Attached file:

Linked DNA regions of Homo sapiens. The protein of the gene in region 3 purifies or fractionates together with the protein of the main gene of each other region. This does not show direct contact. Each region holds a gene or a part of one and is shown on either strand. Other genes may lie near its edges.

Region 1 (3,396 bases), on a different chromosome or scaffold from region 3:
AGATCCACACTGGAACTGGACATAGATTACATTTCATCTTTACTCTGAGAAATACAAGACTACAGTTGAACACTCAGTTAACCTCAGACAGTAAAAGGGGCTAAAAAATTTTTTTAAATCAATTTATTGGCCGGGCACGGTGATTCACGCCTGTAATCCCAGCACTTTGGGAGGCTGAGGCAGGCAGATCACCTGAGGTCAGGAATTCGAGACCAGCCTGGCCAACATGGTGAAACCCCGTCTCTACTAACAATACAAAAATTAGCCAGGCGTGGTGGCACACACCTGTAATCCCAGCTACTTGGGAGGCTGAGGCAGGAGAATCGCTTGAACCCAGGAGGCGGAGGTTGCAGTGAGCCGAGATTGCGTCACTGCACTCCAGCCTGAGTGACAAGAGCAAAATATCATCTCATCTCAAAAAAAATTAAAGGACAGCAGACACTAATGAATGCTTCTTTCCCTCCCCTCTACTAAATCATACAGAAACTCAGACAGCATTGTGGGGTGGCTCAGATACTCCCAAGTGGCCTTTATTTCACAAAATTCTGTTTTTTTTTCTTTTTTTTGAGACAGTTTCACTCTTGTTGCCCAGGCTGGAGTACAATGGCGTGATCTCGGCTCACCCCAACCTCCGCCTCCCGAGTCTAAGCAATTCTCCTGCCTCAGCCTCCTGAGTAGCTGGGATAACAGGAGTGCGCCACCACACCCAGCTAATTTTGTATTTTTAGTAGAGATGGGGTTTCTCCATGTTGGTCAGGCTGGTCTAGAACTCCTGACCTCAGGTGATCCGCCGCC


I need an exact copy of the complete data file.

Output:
Linked DNA regions of Homo sapiens. The protein of the gene in region 3 purifies or fractionates together with the protein of the main gene of each other region. This does not show direct contact. Each region holds a gene or a part of one and is shown on either strand. Other genes may lie near its edges.

Region 1 (3,396 bases), on a different chromosome or scaffold from region 3:
AGATCCACACTGGAACTGGACATAGATTACATTTCATCTTTACTCTGAGAAATACAAGACTACAGTTGAACACTCAGTTAACCTCAGACAGTAAAAGGGGCTAAAAAATTTTTTTAAATCAATTTATTGGCCGGGCACGGTGATTCACGCCTGTAATCCCAGCACTTTGGGAGGCTGAGGCAGGCAGATCACCTGAGGTCAGGAATTCGAGACCAGCCTGGCCAACATGGTGAAACCCCGTCTCTACTAACAATACAAAAATTAGCCAGGCGTGGTGGCACACACCTGTAATCCCAGCTACTTGGGAGGCTGAGGCAGGAGAATCGCTTGAACCCAGGAGGCGGAGGTTGCAGTGAGCCGAGATTGCGTCACTGCACTCCAGCCTGAGTGACAAGAGCAAAATATCATCTCATCTCAAAAAAAATTAAAGGACAGCAGACACTAATGAATGCTTCTTTCCCTCCCCTCTACTAAATCATACAGAAACTCAGACAGCATTGTGGGGTGGCTCAGATACTCCCAAGTGGCCTTTATTTCACAAAATTCTGTTTTTTTTTCTTTTTTTTGAGACAGTTTCACTCTTGTTGCCCAGGCTGGAGTACAATGGCGTGATCTCGGCTCACCCCAACCTCCGCCTCCCGAGTCTAAGCAATTCTCCTGCCTCAGCCTCCTGAGTAGCTGGGATAACAGGAGTGCGCCACCACACCCAGCTAATTTTGTATTTTTAGTAGAGATGGGGTTTCTCCATGTTGGTCAGGCTGGTCTAGAACTCCTGACCTCAGGTGATCCGCCGCC